Sacramento doubles up cops to cut gasoline costs

SACRAMENTO

Sacramento police are doubling up officers in patrol cars to save on their gasoline budget.

That means at least a 35 percent cut in squad cars on the street at any one time.

Police say they’re keeping the same number of officers on patrol. They plan to see if crime rises during the monthlong experiment.

Department spokesman Sgt. Matt Young says at least 20 percent of officers rode in pairs before the trial began. He says 90 percent of emergency calls require two police officers to respond.

Officials said Tuesday they cannot predict how much they will save. The department budgeted $2.4 million for gas this year, up nearly $1 million from last year.

Doubling-up officers is one step the department is taking to absorb an 8 percent budget cut.

Missing woman, 71, found alive in Sierra

MADERA

A 71-year-old woman who disappeared after going on a walk with her dog in the Sierra National Forest has been found alive.

Madera County Sheriff’s officials say Ruth Elaine Terry was found Wednesday morning after her dog was spotted running down a hillside north of Wagner’s Mammoth Pool resort, where she had been staying.

More than seven dog teams and 65 people on foot had been looking for Terry since she failed to return Sunday from what was supposed to be a 400-yard walk.

Authorities say Terry took a new route and became disoriented. On Wednesday morning, she found a trail and ended up on her original path.

Authorities say Terry is in good condition but was taken to a hospital for a checkup.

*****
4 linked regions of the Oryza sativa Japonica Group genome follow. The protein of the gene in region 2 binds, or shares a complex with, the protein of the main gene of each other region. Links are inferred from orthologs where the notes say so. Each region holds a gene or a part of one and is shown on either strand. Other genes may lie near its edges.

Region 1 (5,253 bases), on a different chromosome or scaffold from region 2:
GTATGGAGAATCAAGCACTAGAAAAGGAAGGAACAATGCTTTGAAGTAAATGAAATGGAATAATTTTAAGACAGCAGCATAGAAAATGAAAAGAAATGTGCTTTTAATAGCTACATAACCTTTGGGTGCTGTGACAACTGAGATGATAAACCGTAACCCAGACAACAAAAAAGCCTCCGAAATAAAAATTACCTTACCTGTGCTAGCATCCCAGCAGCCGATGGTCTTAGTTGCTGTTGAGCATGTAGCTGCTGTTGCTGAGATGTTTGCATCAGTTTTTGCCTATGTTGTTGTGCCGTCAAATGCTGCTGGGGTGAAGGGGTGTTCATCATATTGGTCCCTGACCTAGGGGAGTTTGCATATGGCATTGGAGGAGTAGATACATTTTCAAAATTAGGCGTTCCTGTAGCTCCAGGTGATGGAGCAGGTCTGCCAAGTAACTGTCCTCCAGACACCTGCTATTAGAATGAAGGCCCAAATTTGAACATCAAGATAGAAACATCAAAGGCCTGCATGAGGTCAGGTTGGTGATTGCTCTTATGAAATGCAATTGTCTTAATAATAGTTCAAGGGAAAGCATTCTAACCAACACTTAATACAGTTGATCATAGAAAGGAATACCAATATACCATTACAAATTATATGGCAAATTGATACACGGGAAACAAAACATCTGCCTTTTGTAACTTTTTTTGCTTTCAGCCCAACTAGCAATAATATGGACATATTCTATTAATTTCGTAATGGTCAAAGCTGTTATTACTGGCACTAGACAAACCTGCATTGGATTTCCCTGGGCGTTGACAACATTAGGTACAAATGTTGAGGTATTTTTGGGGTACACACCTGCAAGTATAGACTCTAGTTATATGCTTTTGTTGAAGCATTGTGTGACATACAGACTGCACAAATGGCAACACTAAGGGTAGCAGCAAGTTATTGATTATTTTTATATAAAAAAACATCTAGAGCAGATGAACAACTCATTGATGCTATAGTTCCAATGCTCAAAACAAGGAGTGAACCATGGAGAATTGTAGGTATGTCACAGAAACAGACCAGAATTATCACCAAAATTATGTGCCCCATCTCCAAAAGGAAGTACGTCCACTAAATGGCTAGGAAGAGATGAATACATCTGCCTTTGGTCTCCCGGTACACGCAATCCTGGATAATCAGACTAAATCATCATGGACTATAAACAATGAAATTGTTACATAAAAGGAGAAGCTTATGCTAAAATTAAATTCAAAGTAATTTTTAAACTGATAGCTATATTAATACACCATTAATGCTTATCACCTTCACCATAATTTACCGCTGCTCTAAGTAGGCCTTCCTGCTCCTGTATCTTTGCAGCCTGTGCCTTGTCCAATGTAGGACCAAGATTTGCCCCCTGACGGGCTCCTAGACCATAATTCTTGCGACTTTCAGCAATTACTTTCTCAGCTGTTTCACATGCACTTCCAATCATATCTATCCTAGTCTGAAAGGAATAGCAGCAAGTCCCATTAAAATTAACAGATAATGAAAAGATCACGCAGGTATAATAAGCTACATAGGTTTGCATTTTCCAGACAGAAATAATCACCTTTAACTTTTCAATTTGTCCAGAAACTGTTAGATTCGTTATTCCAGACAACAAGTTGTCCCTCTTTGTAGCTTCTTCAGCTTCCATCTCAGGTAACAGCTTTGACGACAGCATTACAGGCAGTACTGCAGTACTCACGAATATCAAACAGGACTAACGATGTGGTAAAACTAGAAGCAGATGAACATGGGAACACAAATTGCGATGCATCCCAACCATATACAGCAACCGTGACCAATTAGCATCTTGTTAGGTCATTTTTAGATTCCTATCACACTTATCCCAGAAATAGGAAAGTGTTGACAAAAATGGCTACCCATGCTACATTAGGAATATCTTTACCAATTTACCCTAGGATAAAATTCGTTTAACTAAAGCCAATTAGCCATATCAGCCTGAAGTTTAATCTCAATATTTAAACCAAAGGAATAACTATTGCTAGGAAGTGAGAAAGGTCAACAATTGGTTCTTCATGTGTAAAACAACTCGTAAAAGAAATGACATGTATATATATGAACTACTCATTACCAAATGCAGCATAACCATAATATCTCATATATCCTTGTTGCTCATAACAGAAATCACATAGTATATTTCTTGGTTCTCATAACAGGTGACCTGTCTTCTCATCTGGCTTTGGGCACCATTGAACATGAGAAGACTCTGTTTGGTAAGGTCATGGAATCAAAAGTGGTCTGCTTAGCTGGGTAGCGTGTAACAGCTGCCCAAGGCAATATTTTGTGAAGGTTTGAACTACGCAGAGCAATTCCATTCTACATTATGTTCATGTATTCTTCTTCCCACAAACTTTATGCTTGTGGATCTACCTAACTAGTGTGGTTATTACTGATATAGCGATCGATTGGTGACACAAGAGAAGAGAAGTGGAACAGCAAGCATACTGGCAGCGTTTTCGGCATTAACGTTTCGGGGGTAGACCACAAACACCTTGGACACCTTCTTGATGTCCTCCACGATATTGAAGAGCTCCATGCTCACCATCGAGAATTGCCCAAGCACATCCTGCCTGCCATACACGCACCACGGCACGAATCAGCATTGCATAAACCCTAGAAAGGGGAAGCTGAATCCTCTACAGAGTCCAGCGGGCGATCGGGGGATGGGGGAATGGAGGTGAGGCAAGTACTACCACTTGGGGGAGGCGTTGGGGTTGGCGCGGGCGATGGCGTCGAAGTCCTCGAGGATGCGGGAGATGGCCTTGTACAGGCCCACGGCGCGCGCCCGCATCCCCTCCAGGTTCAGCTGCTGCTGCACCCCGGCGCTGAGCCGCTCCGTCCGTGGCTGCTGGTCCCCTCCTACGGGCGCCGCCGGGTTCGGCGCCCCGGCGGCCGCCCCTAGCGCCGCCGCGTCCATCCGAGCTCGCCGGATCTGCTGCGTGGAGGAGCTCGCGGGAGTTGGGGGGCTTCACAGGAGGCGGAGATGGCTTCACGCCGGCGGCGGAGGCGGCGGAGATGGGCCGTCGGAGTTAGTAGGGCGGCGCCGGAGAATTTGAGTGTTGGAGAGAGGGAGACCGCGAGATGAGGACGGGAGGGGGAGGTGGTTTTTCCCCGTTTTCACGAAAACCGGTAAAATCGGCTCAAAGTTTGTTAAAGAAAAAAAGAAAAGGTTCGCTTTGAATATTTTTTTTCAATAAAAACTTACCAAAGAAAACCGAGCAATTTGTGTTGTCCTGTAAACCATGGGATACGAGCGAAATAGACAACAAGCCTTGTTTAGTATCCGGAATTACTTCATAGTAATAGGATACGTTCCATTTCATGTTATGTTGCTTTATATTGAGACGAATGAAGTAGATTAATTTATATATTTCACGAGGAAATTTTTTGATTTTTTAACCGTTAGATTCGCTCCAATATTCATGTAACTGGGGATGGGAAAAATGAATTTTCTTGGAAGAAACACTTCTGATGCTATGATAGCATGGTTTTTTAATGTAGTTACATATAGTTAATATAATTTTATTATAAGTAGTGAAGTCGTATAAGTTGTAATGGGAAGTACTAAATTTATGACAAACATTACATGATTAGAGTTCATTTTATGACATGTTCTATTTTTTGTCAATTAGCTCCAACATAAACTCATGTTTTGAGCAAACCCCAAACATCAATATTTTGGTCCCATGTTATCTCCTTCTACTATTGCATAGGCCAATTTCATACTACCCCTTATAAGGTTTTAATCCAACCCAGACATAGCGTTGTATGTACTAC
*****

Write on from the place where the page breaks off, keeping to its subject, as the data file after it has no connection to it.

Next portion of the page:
Fresno County nonviolent inmate releases begin

FRESNO

Nearly two dozen inmates charged with nonviolent misdemeanors are the first to be released from Fresno County Jail as the sheriff’s department responds to budget cuts.

Sheriff Margaret Mims has said she needs to release 800 inmates, close two floors of the jail and lay off 50 correctional officers to meet a proposed $2.8 million budget cut.

Twenty-two male inmates were set free Tuesday in the first wave of releases.

Mims’ assistant sheriff says the department plans to release 40 inmates a day until September 22, when the floors will close.

Fresno city and county officials have criticized the releases, saying the sheriff could find other ways to save money. Previous releases have occurred because of crowding in the 3,478-bed jail.

$350 million high school finally opens in LA

LOS ANGELES

A decade behind schedule, a $350 million high school has finally opened in downtown Los Angeles after years of environmental, seismic and legal troubles.

More than 2,000 students streamed into the Edward R. Roybal Learning Center on Wednesday, years after it was planned as an education showplace to relieve overcrowded classrooms.

Much of what was then called the Belmont Learning Center was already constructed before fears grew about toxic gases rising from the old oil field upon which it was built, and an earthquake fault that crosses the site.

Lengthy investigations found no criminal wrongdoing, but in 2003 District Attorney Steve Cooley labeled the project “a public works disaster of biblical proportions.”